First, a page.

The Thrift Savings Plan (TSP) is the defined contribution retirement plan for U.S. Federal government employees. The TSP has nearly 5 million participants and over $500 billion in assets under management.
I’m on record saying I think the TSP should be offered to all U.S. workers in addition to their current plan (or those that aren’t offered one) because of its low costs and the simplicity in its design. Maybe it’s not the perfect plan and it doesn’t have all of the fund options certain investors would like, but it’s far better than the majority of the alternatives out there.
Each year the government posts a reports detailing each fund’s performance and other useful stats on the overall plan. Here are the relevant numbers for year-end 2014:
Here are a few of my takeaways from these numbers:
The fees are incredibly low. Each fund charges less than 3 basis points, which shows you the power of economies of scale on large retirement plans. For comparison purposes, the lowest cost fund I could find offered by Vanguard is the S&P 500 ETF, which charges 5 basis points (0.05%).
I love the fund names. One of the problems average investors have is that they often get confused by the sheer number of fund choices available in most retirement plans. Not to mention, most mutual fund names make no sense or just try to confuse investors. The TSP simply named their funds with a single letter and there are only six fund choices available. While there are certain fund categories that are lacking for more seasoned investors, I think a lack of choices is a net positive for 90% of individual investors to cut down on decision fatigue and switching costs between different funds.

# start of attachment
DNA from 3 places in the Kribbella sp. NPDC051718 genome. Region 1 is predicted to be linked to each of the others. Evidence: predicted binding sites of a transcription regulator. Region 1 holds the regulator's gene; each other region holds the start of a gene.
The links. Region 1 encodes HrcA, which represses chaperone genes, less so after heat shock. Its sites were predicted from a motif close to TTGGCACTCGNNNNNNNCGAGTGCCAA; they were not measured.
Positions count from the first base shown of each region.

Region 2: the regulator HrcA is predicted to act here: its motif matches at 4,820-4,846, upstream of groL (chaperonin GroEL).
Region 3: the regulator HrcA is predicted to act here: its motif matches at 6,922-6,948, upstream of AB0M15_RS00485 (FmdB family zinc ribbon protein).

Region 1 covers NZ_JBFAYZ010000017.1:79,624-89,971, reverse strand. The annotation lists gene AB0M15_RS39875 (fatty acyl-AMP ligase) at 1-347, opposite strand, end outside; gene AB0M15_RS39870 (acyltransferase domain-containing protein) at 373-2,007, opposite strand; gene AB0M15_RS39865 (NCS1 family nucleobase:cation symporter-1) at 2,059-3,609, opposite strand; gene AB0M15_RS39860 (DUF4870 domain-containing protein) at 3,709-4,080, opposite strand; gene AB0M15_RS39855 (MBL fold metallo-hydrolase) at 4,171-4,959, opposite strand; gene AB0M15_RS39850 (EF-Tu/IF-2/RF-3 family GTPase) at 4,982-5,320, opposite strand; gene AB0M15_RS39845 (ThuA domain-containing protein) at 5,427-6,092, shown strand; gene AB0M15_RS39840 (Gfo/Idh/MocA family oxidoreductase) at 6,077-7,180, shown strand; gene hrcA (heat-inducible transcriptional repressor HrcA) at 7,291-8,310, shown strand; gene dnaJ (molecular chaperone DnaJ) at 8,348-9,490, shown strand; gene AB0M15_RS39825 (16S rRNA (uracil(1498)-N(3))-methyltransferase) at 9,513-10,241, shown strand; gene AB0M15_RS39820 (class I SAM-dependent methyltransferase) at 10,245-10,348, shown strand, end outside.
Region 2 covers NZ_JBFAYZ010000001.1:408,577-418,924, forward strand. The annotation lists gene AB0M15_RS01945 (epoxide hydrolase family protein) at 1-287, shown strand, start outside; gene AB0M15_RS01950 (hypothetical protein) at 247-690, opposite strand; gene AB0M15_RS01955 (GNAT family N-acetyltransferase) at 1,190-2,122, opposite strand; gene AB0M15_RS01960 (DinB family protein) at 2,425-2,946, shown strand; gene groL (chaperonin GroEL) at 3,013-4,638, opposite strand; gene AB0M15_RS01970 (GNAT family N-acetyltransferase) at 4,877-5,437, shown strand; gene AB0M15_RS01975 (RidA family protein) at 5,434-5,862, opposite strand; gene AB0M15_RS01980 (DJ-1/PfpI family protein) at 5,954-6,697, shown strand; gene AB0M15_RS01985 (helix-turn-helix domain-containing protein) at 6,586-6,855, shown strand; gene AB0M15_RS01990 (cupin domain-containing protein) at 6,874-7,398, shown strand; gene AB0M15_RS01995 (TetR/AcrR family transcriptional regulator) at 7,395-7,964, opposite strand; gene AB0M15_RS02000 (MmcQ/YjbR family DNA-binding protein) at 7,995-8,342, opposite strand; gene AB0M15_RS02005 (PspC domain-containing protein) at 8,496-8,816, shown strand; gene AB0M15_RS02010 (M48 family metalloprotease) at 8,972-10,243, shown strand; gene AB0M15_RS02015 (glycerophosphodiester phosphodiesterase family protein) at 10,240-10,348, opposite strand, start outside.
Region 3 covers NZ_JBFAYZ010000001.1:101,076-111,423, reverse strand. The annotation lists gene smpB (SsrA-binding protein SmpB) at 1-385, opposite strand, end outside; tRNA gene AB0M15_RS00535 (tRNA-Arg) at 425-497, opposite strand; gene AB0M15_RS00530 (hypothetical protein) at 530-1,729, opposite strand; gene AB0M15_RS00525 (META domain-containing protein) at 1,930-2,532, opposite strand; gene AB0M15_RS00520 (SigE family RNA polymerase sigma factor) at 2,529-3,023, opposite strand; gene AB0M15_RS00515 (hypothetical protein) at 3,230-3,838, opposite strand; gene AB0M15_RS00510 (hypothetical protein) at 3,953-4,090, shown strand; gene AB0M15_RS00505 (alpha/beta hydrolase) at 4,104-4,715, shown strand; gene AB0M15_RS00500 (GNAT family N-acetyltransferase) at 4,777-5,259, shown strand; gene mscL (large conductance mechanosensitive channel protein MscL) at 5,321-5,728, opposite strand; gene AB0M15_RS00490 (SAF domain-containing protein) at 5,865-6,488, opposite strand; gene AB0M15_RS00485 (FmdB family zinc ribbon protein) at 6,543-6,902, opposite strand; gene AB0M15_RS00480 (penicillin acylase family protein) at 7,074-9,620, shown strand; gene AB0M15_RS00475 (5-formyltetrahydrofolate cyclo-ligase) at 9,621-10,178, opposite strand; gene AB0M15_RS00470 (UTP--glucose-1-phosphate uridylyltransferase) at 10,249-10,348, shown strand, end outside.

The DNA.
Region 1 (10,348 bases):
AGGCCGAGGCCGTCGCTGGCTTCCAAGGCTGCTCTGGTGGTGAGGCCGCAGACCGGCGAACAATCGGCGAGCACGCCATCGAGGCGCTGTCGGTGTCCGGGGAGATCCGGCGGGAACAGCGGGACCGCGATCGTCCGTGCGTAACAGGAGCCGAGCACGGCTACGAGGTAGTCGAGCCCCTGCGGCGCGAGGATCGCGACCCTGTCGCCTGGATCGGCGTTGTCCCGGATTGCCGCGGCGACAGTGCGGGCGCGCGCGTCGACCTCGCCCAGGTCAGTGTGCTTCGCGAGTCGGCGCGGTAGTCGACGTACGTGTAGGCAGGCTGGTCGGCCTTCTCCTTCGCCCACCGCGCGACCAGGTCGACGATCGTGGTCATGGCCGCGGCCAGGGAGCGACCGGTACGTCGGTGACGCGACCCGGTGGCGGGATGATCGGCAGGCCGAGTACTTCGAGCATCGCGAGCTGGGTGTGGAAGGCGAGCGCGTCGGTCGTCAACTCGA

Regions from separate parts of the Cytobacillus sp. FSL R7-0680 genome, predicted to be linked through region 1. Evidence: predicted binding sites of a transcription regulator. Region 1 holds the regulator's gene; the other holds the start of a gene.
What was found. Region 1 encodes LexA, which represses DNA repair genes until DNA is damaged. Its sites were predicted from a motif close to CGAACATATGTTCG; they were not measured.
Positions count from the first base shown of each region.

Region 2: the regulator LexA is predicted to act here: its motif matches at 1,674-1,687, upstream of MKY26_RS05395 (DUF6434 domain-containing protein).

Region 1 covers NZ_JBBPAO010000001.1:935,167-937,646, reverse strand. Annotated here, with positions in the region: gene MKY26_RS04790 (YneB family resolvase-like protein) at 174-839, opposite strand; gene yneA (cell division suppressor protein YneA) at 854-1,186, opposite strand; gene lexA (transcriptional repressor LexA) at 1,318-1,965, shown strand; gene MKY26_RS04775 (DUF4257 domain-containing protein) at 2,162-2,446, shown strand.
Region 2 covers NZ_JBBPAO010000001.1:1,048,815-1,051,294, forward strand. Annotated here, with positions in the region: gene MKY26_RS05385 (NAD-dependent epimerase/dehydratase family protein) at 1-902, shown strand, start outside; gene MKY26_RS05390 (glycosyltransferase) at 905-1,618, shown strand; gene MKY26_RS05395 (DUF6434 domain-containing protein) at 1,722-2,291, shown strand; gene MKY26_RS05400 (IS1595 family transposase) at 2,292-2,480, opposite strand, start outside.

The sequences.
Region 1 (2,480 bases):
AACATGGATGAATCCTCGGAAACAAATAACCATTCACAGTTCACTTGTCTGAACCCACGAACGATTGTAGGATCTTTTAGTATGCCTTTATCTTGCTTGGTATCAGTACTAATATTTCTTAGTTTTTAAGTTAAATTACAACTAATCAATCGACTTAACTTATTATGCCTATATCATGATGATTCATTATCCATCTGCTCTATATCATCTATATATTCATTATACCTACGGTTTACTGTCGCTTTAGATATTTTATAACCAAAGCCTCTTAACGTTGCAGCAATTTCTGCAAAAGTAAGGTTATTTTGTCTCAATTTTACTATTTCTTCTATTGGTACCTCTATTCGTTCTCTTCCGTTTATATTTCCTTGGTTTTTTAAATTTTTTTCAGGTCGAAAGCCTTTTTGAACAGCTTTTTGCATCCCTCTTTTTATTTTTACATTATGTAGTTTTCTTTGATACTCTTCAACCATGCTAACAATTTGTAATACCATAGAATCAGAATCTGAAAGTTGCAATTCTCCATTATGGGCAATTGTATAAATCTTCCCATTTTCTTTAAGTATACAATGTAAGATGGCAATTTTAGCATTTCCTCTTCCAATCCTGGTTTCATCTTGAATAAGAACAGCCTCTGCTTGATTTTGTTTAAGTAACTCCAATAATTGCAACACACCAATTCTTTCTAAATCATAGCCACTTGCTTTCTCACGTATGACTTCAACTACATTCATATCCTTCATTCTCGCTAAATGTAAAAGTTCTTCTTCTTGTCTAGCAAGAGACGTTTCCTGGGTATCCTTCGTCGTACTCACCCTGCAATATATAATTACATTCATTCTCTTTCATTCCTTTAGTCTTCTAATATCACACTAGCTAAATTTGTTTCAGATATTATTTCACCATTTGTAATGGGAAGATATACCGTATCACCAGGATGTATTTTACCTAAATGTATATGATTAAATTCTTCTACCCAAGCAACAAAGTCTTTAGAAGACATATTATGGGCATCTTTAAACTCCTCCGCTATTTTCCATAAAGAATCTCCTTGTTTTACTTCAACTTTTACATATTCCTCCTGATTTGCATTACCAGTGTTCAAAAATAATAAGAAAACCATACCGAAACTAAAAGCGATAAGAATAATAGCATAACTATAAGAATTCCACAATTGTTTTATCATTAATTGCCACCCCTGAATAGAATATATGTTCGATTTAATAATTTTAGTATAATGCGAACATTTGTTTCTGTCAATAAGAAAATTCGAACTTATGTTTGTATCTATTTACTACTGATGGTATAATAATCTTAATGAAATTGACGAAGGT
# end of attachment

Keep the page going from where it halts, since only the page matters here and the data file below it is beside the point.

The overall asset allocation is basically 60/40. Just over 40% of the funds are allocated to bonds while just under 60% are in stocks (assuming most of the targetdate funds are allocated to stocks).
There’s a huge home country bias in stocks. Only 6.5% of total assets are in the international stock fund. As for the stock market allocation, international stocks make up about 15% of the total even though U.S. stocks account for just over 50% of the global stock market cap. The home country bias is alive and well as most investors prefer to invest in their home country’s stock market.
Government employees are conservative investors. When setting your asset allocation you have to take into account all of your financial assets. Federal employees each recieve a healthy pension at retirement. It’s a massive perk of being a government employee. A pension provides fixed income in retirement, which makes it very bond-like in nature. Yet by far the largest allocation by plan participants is the treasury bond fund. It’s impossible to know every investor’s situation and assets outside of the plan, but from this information alone, I’d venture to guess that these investors are being far too conservative with their investments.
The TSP holds a massive amount of treasury bonds. Scott Burns drew my attention to an impressive stat last week when he made the comment on Twitter that the G Fund assets would rank 7th when compared to foreign holders of U.S. Treasuries. That would rank the G Fund just behind Brazil ($245 billion) but just ahead of both the United Kingdom ($184 billion) and Switzerland ($178 billion) in terms of treasury bond holdings.
The Government Actually Does Something Right: Retirement
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